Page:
Pavliga Pushes Innovative Solution to Improve Workforce, Mental Health Crisis
State Rep. Gail Pavliga (R-Portage County) is taking a groundbreaking step toward addressing the mental health crisis in Ohio. The representative has introduced legislation that offers an innovative solution to the shortage of mental health professionals in the state. Pavliga spoke to the bill during its first committee hearing this week.
“Simply put, there are not enough mental health professionals in Ohio to adequately handle our behavioral health needs, and without substantive changes, our issues will only get worse,” Pavliga said.
As Chair of the House Behavioral Health Committee, Pavliga points out that according to the U.S. Department of Labor and Statistics, Ohio currently has a ratio of approximately one practicing adult psychiatrist for every 10,000 individuals. This indicates an urgent need to address the scarcity of mental health professionals in the state based on these numbers.
The legislation creates a new license for certified mental health assistants (CMHAs) and is an initiative developed by the Northeast Ohio Medical School in Pavliga’s district. The new training pathway is for physician extenders with an exclusive focus on mental health and substance use disorders, similar to physician assistants.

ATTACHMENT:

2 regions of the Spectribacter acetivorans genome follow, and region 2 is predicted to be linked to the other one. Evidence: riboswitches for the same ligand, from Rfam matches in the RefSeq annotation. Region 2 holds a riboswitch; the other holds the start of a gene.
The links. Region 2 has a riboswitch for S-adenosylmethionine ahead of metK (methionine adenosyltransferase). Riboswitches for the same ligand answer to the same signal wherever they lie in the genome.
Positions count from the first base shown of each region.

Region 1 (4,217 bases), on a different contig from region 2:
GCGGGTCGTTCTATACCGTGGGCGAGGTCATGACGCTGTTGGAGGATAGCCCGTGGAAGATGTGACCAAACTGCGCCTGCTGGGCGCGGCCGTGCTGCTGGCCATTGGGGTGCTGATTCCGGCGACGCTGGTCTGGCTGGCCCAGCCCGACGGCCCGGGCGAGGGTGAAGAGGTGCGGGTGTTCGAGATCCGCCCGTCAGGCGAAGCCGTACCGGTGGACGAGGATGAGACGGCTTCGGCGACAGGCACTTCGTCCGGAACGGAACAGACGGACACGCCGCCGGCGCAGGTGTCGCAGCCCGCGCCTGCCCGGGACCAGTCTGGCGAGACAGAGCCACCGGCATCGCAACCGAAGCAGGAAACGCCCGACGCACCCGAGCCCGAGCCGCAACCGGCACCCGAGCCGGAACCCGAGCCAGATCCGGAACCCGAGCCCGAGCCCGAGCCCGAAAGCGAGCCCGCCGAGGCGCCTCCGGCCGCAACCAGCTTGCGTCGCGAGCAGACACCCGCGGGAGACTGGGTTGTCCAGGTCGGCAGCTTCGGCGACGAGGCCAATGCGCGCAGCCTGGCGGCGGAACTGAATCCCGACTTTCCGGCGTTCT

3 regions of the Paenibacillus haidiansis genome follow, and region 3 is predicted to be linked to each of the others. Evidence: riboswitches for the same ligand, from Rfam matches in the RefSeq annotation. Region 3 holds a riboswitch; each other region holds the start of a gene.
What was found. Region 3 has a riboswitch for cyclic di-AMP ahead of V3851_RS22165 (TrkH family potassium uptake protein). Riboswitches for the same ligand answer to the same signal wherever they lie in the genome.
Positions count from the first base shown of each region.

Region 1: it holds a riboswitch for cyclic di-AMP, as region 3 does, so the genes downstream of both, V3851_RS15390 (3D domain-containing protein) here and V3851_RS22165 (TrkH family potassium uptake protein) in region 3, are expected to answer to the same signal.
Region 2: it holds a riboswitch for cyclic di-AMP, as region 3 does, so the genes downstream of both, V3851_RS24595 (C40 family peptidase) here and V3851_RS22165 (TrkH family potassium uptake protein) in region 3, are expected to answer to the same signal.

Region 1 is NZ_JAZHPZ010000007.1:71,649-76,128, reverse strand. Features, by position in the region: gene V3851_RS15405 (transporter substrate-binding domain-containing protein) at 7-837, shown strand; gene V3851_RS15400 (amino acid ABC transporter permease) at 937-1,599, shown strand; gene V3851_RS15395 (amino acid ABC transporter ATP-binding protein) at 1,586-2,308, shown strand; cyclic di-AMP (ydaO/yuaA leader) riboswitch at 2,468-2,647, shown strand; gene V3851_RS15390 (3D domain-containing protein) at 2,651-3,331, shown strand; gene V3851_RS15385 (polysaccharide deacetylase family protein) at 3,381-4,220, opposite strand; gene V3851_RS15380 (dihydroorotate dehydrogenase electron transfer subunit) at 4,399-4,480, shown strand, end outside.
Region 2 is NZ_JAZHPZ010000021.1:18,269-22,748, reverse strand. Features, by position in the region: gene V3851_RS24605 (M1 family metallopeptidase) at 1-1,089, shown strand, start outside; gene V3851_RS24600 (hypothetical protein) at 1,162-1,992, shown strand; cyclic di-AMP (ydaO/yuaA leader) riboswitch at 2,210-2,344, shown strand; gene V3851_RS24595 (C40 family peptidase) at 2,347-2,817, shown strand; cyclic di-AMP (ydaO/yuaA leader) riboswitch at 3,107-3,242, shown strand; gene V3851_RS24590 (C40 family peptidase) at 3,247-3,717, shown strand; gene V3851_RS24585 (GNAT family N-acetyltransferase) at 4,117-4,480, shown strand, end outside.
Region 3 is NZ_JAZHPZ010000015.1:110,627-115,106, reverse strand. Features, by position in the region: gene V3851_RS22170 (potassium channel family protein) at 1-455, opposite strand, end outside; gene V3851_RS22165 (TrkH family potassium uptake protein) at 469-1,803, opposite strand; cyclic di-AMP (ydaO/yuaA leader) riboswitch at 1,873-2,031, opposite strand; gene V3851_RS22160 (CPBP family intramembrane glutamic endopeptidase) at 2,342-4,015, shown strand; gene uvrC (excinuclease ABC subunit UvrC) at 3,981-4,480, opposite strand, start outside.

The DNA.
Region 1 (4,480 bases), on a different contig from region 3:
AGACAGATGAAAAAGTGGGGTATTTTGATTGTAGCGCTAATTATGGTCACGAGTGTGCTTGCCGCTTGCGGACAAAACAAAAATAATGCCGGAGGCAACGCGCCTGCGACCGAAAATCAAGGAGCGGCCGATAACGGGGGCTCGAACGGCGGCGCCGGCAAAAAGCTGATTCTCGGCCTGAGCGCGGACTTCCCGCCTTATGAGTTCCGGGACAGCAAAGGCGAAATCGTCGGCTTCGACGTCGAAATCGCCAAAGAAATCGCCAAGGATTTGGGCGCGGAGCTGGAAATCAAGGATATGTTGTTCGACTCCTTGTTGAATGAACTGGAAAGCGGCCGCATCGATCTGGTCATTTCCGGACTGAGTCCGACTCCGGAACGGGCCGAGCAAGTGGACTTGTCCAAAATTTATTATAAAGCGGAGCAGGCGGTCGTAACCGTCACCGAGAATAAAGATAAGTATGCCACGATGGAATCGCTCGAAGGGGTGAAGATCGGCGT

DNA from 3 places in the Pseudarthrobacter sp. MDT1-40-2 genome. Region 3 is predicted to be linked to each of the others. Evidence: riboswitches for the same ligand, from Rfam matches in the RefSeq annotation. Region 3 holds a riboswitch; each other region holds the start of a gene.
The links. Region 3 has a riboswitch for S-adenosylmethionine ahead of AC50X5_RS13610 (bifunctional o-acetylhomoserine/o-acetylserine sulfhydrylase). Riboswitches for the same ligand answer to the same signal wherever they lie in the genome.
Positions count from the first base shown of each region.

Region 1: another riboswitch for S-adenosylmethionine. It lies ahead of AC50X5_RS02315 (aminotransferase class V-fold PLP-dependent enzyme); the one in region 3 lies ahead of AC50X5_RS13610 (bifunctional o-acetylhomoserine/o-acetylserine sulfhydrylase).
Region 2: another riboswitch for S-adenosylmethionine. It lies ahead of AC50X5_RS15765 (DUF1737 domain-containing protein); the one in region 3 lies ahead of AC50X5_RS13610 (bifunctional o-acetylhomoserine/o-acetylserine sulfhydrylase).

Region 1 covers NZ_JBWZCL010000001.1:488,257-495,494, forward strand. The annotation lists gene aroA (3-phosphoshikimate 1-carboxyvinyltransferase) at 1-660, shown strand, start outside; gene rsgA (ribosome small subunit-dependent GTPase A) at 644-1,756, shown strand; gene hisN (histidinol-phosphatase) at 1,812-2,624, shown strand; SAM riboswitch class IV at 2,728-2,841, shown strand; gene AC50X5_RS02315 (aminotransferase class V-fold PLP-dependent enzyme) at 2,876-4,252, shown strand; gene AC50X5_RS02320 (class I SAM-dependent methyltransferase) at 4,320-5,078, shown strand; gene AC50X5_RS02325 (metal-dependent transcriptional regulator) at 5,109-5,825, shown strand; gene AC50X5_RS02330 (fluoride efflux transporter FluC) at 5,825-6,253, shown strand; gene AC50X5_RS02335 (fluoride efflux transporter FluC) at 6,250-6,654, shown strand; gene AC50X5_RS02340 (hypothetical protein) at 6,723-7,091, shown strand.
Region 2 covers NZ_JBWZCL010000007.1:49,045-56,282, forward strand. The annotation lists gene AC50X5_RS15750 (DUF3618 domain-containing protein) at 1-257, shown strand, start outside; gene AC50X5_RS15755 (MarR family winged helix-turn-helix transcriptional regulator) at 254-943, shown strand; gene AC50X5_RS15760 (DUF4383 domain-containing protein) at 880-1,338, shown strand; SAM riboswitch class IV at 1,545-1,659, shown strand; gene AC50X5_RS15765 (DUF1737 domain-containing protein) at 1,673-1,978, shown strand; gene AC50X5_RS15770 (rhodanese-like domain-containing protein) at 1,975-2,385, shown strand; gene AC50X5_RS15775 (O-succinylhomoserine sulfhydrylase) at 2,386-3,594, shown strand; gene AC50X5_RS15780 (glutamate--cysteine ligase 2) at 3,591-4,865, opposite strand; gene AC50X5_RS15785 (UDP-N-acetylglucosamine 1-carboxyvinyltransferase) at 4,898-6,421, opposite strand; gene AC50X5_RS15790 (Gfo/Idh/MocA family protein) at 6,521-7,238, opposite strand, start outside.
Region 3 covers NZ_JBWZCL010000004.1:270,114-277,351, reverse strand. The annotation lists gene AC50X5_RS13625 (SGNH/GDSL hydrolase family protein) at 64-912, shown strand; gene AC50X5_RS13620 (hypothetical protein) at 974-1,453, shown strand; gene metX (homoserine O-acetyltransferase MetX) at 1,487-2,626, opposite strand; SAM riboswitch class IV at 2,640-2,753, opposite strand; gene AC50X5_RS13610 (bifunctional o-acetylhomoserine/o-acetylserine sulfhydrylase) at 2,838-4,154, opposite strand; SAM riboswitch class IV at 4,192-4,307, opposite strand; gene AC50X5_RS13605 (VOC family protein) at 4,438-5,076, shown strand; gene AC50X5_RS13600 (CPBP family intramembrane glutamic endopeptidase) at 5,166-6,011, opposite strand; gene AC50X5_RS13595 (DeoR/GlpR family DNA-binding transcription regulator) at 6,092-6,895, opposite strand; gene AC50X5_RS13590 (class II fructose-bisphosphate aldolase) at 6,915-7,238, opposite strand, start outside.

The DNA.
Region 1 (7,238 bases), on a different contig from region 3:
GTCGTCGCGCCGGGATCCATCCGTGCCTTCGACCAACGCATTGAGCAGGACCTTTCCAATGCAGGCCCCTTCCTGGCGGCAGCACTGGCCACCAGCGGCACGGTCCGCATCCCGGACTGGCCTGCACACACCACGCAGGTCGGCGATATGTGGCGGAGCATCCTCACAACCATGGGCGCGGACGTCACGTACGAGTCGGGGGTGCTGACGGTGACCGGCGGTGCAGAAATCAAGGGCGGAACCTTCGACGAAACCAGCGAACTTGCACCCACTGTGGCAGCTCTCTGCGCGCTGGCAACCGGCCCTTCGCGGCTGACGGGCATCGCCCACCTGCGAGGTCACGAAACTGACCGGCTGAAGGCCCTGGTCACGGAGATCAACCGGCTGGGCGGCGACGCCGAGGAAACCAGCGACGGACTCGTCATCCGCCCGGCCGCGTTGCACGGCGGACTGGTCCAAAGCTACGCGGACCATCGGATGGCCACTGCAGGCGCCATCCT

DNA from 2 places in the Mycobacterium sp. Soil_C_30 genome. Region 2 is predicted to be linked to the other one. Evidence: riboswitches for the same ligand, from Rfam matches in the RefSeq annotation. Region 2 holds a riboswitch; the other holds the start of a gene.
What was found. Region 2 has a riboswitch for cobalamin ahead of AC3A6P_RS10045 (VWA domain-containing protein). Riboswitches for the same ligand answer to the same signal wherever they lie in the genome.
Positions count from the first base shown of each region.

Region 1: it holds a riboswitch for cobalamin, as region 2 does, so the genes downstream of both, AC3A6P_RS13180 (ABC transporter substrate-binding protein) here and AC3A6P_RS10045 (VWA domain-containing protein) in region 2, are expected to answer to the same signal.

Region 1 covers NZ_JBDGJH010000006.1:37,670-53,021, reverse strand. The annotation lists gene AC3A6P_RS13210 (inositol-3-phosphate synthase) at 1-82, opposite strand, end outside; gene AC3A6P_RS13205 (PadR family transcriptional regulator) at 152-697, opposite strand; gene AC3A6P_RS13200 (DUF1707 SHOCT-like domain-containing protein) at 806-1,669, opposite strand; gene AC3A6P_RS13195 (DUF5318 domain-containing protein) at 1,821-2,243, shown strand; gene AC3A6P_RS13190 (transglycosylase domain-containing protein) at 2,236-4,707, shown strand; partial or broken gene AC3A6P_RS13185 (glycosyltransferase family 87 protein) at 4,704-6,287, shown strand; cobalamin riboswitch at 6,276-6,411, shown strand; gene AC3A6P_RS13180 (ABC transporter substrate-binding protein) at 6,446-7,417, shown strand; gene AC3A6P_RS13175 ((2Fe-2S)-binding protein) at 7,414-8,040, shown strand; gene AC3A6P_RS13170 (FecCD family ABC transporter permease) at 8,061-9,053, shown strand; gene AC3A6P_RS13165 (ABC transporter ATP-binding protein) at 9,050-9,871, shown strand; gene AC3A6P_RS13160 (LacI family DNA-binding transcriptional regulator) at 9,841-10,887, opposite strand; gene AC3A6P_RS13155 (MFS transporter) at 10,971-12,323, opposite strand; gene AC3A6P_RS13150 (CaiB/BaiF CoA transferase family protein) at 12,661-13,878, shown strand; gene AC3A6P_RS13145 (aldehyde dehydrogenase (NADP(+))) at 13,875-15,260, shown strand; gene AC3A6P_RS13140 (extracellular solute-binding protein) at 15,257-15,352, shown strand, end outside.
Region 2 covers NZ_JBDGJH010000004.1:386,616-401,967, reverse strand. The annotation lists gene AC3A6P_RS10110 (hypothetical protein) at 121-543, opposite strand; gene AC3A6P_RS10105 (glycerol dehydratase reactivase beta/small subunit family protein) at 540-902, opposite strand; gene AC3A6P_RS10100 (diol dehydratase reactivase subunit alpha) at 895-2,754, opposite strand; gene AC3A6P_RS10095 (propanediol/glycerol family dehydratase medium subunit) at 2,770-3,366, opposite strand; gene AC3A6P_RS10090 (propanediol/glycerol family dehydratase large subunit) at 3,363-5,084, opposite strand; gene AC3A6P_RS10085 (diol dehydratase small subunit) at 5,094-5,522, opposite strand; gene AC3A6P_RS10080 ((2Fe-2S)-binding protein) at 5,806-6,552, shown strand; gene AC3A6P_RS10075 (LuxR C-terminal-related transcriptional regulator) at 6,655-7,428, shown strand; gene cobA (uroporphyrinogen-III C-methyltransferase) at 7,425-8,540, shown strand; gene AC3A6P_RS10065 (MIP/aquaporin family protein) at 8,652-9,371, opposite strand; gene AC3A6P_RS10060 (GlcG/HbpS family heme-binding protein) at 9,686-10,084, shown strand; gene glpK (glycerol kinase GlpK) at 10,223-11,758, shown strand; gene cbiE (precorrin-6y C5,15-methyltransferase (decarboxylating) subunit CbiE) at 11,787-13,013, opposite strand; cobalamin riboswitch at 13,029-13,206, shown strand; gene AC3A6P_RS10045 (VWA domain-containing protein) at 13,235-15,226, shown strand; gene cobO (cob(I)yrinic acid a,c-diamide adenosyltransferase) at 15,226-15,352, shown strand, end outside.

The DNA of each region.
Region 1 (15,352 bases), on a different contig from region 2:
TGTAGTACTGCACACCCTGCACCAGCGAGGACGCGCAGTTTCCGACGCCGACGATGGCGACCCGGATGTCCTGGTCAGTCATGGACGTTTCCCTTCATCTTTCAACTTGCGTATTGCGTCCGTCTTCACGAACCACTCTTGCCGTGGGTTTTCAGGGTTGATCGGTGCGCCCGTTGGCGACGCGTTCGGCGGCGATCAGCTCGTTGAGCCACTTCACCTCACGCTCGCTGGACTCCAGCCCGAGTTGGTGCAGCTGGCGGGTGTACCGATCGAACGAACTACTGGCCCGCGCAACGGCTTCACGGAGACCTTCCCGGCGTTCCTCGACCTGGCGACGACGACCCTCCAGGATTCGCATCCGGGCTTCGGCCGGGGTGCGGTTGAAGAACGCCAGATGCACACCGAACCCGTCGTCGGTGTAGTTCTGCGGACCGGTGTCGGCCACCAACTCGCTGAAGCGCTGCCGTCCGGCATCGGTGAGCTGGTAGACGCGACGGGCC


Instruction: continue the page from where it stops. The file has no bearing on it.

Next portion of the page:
Additionally, the bill grants CMHAs the authority to prescribe medication to patients in need under the direct supervision of a medical physician. This expanded scope of practice will allow CMHAs to play a pivotal role in delivering timely and effective mental health care to Ohioans.
The bill also proposes a six-year pathway to practice for aspiring CMHAs. The process involves obtaining a bachelor's degree at the institution of the student's choice, followed by a two-year master's degree program to become a CMHA. This comprehensive training will equip CMHAs with the necessary skills and expertise to address the diverse behavioral health needs of the population.
If passed, Ohio will become the first state in the country to introduce such a solution to tackle the mental health crisis.
“By establishing a new class of professionals focused solely on mental health and substance use disorders, Ohio will significantly enhance its capacity to meet the growing demands for behavioral health services,” Pavliga added.
Watch Pavliga’s full testimony on the legislation here.